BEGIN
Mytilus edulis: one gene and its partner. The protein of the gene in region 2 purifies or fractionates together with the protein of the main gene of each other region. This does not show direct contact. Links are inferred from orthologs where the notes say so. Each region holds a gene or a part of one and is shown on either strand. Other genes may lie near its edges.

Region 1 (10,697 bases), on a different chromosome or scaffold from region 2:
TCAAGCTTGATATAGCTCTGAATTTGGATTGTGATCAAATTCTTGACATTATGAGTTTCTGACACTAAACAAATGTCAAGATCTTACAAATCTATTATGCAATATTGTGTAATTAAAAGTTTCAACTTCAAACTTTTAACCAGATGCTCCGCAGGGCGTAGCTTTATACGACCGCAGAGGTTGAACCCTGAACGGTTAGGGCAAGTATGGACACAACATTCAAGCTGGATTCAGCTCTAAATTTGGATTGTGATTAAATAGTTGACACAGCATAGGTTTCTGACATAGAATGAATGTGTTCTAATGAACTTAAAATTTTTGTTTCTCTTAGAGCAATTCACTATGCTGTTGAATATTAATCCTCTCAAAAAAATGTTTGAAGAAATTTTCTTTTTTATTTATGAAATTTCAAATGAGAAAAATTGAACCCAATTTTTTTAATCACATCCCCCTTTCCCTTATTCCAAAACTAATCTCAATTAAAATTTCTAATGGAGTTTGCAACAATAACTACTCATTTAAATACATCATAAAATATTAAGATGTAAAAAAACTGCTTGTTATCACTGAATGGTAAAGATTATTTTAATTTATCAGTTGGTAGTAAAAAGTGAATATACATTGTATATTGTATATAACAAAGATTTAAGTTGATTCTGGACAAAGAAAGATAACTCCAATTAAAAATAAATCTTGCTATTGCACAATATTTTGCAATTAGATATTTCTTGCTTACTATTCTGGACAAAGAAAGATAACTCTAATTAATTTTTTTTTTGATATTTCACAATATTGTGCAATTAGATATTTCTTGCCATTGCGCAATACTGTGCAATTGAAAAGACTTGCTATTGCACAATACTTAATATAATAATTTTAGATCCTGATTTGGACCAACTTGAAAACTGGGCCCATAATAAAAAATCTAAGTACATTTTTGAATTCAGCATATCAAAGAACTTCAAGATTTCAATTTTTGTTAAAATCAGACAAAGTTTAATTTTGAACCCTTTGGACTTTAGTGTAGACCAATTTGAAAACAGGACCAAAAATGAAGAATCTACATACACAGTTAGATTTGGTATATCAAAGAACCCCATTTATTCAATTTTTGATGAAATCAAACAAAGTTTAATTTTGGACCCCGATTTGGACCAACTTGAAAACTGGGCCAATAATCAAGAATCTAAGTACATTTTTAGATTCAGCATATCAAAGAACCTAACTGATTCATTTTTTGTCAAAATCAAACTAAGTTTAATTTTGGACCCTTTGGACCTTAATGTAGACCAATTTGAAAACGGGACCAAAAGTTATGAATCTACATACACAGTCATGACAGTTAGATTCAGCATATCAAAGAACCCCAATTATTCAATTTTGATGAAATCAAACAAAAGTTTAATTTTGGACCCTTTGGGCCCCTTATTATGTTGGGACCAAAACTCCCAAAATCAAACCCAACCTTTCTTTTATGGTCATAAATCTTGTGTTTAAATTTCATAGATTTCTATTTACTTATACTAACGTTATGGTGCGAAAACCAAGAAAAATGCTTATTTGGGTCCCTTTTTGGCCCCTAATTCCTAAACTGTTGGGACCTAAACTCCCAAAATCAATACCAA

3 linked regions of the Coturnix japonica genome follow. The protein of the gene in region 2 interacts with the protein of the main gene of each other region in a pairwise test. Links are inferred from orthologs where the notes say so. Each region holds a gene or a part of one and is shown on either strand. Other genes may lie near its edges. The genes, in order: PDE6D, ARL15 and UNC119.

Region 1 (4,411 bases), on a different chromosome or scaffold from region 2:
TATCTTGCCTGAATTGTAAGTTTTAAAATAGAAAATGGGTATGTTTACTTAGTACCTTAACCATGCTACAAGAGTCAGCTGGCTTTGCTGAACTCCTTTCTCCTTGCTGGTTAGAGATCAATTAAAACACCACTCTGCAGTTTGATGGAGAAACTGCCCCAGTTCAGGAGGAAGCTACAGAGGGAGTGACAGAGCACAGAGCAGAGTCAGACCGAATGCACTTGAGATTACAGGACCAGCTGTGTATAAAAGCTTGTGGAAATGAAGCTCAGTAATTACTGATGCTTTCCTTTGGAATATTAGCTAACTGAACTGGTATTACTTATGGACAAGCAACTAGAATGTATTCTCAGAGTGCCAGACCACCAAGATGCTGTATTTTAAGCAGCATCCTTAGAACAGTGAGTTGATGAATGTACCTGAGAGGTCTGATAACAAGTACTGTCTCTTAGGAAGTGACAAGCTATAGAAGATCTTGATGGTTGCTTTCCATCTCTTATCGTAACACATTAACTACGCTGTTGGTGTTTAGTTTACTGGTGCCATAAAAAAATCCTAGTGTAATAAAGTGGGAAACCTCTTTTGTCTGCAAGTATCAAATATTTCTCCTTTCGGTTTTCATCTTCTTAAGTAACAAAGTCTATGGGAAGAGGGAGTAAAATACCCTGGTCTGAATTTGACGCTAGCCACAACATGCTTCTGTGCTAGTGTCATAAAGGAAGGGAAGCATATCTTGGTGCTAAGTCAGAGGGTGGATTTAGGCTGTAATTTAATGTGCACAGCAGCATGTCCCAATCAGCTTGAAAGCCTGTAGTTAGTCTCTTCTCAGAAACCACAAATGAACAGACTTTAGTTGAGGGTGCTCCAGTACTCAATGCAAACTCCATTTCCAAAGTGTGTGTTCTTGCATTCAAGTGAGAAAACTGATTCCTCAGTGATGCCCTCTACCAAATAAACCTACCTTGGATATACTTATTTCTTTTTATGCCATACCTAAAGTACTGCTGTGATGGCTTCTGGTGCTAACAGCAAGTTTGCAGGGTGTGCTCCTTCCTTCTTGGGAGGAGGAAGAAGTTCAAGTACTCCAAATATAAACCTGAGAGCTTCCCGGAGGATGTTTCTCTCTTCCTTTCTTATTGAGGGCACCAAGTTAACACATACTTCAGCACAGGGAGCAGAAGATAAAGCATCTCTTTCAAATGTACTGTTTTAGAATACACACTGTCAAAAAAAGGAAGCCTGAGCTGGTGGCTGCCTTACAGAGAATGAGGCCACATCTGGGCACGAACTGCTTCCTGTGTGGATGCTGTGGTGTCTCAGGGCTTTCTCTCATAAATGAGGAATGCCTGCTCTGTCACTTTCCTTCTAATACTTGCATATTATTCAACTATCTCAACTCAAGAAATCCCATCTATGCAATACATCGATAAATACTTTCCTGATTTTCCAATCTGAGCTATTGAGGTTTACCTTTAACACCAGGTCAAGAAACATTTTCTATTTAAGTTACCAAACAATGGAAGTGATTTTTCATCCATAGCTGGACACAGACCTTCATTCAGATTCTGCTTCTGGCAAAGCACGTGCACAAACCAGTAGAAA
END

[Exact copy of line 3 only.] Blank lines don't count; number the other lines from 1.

TCAAGCTTGATATAGCTCTGAATTTGGATTGTGATCAAATTCTTGACATTATGAGTTTCTGACACTAAACAAATGTCAAGATCTTACAAATCTATTATGCAATATTGTGTAATTAAAAGTTTCAACTTCAAACTTTTAACCAGATGCTCCGCAGGGCGTAGCTTTATACGACCGCAGAGGTTGAACCCTGAACGGTTAGGGCAAGTATGGACACAACATTCAAGCTGGATTCAGCTCTAAATTTGGATTGTGATTAAATAGTTGACACAGCATAGGTTTCTGACATAGAATGAATGTGTTCTAATGAACTTAAAATTTTTGTTTCTCTTAGAGCAATTCACTATGCTGTTGAATATTAATCCTCTCAAAAAAATGTTTGAAGAAATTTTCTTTTTTATTTATGAAATTTCAAATGAGAAAAATTGAACCCAATTTTTTTAATCACATCCCCCTTTCCCTTATTCCAAAACTAATCTCAATTAAAATTTCTAATGGAGTTTGCAACAATAACTACTCATTTAAATACATCATAAAATATTAAGATGTAAAAAAACTGCTTGTTATCACTGAATGGTAAAGATTATTTTAATTTATCAGTTGGTAGTAAAAAGTGAATATACATTGTATATTGTATATAACAAAGATTTAAGTTGATTCTGGACAAAGAAAGATAACTCCAATTAAAAATAAATCTTGCTATTGCACAATATTTTGCAATTAGATATTTCTTGCTTACTATTCTGGACAAAGAAAGATAACTCTAATTAATTTTTTTTTTGATATTTCACAATATTGTGCAATTAGATATTTCTTGCCATTGCGCAATACTGTGCAATTGAAAAGACTTGCTATTGCACAATACTTAATATAATAATTTTAGATCCTGATTTGGACCAACTTGAAAACTGGGCCCATAATAAAAAATCTAAGTACATTTTTGAATTCAGCATATCAAAGAACTTCAAGATTTCAATTTTTGTTAAAATCAGACAAAGTTTAATTTTGAACCCTTTGGACTTTAGTGTAGACCAATTTGAAAACAGGACCAAAAATGAAGAATCTACATACACAGTTAGATTTGGTATATCAAAGAACCCCATTTATTCAATTTTTGATGAAATCAAACAAAGTTTAATTTTGGACCCCGATTTGGACCAACTTGAAAACTGGGCCAATAATCAAGAATCTAAGTACATTTTTAGATTCAGCATATCAAAGAACCTAACTGATTCATTTTTTGTCAAAATCAAACTAAGTTTAATTTTGGACCCTTTGGACCTTAATGTAGACCAATTTGAAAACGGGACCAAAAGTTATGAATCTACATACACAGTCATGACAGTTAGATTCAGCATATCAAAGAACCCCAATTATTCAATTTTGATGAAATCAAACAAAAGTTTAATTTTGGACCCTTTGGGCCCCTTATTATGTTGGGACCAAAACTCCCAAAATCAAACCCAACCTTTCTTTTATGGTCATAAATCTTGTGTTTAAATTTCATAGATTTCTATTTACTTATACTAACGTTATGGTGCGAAAACCAAGAAAAATGCTTATTTGGGTCCCTTTTTGGCCCCTAATTCCTAAACTGTTGGGACCTAAACTCCCAAAATCAATACCAA